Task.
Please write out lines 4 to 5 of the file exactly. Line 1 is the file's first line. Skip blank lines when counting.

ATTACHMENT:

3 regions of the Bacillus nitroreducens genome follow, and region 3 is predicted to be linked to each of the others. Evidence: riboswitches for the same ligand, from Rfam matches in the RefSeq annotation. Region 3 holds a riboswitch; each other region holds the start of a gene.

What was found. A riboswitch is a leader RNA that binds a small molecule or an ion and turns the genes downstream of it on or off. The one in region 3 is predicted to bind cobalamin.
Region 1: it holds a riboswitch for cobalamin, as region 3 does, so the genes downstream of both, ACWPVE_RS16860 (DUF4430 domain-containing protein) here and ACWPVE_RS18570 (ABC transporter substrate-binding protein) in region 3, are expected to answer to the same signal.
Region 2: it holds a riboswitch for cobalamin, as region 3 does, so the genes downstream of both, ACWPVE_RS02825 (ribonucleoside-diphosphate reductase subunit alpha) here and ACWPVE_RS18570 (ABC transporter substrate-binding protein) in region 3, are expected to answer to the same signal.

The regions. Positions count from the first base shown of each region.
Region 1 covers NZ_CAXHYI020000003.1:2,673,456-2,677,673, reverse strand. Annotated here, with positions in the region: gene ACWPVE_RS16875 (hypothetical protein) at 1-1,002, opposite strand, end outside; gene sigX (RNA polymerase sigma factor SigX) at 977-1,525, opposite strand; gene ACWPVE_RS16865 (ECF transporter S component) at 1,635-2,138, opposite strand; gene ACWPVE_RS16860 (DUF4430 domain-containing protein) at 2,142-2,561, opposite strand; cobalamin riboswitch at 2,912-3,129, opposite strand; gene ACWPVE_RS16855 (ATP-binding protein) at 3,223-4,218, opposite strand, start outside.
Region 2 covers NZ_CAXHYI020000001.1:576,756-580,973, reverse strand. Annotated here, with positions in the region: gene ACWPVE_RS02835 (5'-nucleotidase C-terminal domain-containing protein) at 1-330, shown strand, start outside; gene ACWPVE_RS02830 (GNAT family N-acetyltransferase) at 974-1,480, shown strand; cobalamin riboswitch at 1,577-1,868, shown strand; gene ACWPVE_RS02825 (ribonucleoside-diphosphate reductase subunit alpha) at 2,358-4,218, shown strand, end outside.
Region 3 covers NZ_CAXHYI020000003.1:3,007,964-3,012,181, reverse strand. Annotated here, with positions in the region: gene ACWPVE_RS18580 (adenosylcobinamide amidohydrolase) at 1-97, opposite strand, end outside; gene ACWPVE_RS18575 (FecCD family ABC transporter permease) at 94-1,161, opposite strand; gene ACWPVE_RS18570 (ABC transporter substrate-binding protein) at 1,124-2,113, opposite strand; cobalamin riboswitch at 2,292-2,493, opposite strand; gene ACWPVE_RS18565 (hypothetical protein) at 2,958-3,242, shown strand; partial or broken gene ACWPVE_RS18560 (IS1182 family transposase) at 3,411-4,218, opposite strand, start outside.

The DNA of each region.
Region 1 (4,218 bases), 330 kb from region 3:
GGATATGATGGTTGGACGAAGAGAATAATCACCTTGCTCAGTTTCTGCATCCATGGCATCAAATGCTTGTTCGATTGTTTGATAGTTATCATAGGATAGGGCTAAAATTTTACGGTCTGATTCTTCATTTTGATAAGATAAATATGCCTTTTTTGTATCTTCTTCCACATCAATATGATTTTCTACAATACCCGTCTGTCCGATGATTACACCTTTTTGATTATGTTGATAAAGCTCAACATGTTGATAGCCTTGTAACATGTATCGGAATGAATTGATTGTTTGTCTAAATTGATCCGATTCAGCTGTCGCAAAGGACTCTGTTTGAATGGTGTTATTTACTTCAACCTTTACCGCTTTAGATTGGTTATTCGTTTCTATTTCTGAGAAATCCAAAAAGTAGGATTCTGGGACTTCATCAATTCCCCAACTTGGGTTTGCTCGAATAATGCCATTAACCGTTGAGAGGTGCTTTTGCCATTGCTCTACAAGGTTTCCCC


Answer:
Region 2: it holds a riboswitch for cobalamin, as region 3 does, so the genes downstream of both, ACWPVE_RS02825 (ribonucleoside-diphosphate reductase subunit alpha) here and ACWPVE_RS18570 (ABC transporter substrate-binding protein) in region 3, are expected to answer to the same signal.

The regions. Positions count from the first base shown of each region.